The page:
NASA is currently running a five-year study known as DISCOVER-AQ — which stands for Deriving Information on Surface conditions from Column and Vertically Resolved Observations Relevant to Air Quality — as part of the research of the project that aims to help scientists better understand how to measure and forecast air quality globally from space. So far, two NASA aircrafts equipped with scientific instruments have been dispatched to fly over the California Bay Area to measure air pollution.
The planes are expected to fly over the San Joaquin Valley between Bakersfield and Fresno through February. Their mission is to help scientists overcome a fundamental challenge to space-based instruments that monitor air quality. The data obtained by the planes should help to distinguish between pollution high in the atmosphere and pollution near the surface where people live.
“DISCOVER-AQ is collecting data that will prepare us to make better observations from space, as well as determine the best mix of observations to have at the surface when we have new satellite instruments in orbit,” said James Crawford, the mission’s principal investigator at NASA’s Langley Research Center. “NASA is planning to launch that satellite instrument, called TEMPO, in 2017.”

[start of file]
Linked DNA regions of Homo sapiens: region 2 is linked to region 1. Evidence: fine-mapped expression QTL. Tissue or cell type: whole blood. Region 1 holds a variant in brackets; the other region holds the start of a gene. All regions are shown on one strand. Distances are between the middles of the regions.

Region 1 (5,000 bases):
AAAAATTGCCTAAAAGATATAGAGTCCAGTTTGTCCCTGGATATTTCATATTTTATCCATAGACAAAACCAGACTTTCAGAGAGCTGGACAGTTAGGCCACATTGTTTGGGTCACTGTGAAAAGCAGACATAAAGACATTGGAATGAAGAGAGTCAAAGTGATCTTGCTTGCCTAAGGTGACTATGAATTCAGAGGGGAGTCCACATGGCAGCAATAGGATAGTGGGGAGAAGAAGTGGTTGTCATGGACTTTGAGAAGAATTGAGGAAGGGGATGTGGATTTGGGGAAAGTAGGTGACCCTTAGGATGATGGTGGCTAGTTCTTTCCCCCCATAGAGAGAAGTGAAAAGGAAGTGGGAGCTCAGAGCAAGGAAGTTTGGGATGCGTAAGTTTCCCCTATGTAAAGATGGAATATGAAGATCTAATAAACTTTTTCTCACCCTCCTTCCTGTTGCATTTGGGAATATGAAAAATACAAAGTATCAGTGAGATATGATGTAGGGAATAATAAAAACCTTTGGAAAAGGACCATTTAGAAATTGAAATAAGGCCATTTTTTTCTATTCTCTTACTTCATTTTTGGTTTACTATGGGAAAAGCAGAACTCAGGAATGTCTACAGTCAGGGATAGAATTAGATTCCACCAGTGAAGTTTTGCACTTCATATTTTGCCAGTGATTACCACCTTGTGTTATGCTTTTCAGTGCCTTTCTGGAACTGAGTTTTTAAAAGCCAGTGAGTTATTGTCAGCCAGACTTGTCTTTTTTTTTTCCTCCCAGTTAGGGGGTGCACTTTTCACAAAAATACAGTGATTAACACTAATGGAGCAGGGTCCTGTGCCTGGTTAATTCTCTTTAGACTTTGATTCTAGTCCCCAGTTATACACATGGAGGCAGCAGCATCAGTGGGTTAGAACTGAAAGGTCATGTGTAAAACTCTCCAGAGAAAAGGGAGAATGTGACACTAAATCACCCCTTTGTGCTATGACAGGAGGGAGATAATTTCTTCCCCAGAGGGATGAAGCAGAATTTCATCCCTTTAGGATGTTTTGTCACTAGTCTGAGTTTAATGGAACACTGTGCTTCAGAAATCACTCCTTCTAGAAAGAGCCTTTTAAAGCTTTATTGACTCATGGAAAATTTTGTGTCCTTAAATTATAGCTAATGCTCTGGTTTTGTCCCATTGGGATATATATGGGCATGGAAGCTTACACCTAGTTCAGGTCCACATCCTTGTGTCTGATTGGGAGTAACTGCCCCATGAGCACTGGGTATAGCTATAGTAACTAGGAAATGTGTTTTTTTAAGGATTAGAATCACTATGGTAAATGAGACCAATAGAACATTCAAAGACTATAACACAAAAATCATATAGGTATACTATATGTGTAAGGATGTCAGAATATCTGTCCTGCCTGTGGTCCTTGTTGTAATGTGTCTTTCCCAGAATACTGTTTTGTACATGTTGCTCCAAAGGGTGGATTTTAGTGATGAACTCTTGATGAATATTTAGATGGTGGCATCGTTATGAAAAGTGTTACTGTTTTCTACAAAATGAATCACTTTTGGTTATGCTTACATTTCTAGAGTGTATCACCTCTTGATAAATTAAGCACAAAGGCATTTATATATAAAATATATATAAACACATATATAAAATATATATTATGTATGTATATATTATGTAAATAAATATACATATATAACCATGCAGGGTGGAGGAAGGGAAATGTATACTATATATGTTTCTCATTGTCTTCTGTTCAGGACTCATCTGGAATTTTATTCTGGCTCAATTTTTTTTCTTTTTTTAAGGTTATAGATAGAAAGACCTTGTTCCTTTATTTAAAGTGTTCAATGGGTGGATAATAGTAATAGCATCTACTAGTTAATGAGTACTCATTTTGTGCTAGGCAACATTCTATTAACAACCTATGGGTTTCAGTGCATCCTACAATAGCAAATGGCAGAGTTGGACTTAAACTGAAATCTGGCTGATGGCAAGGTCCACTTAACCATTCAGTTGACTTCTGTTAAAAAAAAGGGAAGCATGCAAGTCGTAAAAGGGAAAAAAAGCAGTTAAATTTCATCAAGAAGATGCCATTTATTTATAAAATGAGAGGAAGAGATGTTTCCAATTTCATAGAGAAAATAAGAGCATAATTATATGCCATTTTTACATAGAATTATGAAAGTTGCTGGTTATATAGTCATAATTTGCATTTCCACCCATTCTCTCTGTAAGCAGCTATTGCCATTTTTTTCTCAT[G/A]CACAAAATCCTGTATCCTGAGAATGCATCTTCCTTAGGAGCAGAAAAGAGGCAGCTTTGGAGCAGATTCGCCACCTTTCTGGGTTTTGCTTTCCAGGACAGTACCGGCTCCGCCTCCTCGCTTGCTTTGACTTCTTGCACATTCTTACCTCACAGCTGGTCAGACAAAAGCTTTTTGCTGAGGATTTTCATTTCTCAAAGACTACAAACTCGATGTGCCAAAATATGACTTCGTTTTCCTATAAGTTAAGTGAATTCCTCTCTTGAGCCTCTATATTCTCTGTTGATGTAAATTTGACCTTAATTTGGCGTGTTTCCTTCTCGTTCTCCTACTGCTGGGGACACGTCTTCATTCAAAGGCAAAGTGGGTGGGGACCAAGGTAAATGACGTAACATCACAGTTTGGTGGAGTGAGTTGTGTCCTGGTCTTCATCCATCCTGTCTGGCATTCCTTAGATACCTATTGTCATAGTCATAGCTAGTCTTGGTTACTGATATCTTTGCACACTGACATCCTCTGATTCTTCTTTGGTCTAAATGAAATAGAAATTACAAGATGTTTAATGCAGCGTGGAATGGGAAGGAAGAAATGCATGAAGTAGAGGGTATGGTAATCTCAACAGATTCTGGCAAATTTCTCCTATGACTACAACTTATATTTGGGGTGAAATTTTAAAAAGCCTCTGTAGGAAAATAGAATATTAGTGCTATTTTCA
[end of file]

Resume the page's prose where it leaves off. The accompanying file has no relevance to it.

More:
Aiding the DISCOVER-AQ planes will be a fleet of Earth-observing satellites, called the Afternoon Constellation, or “A-train,” which will pass over the study area daily in the early afternoon. The study also aims to plug the large gaps in ground-based networks of air pollution monitors — with the planes and satellites working together, scientists will be able to compare the view from space with that from the ground and aircraft.
“The A-Train satellites have been useful in giving us a broader view of air pollution than we’ve ever had before,” said Kenneth Pickering, DISCOVER-AQ’s project scientist at NASA’s Goddard Space Flight Center in Greenbelt, MD. “DISCOVER-AQ will help scientists interpret that data to improve air-quality analysis and regional air quality models.”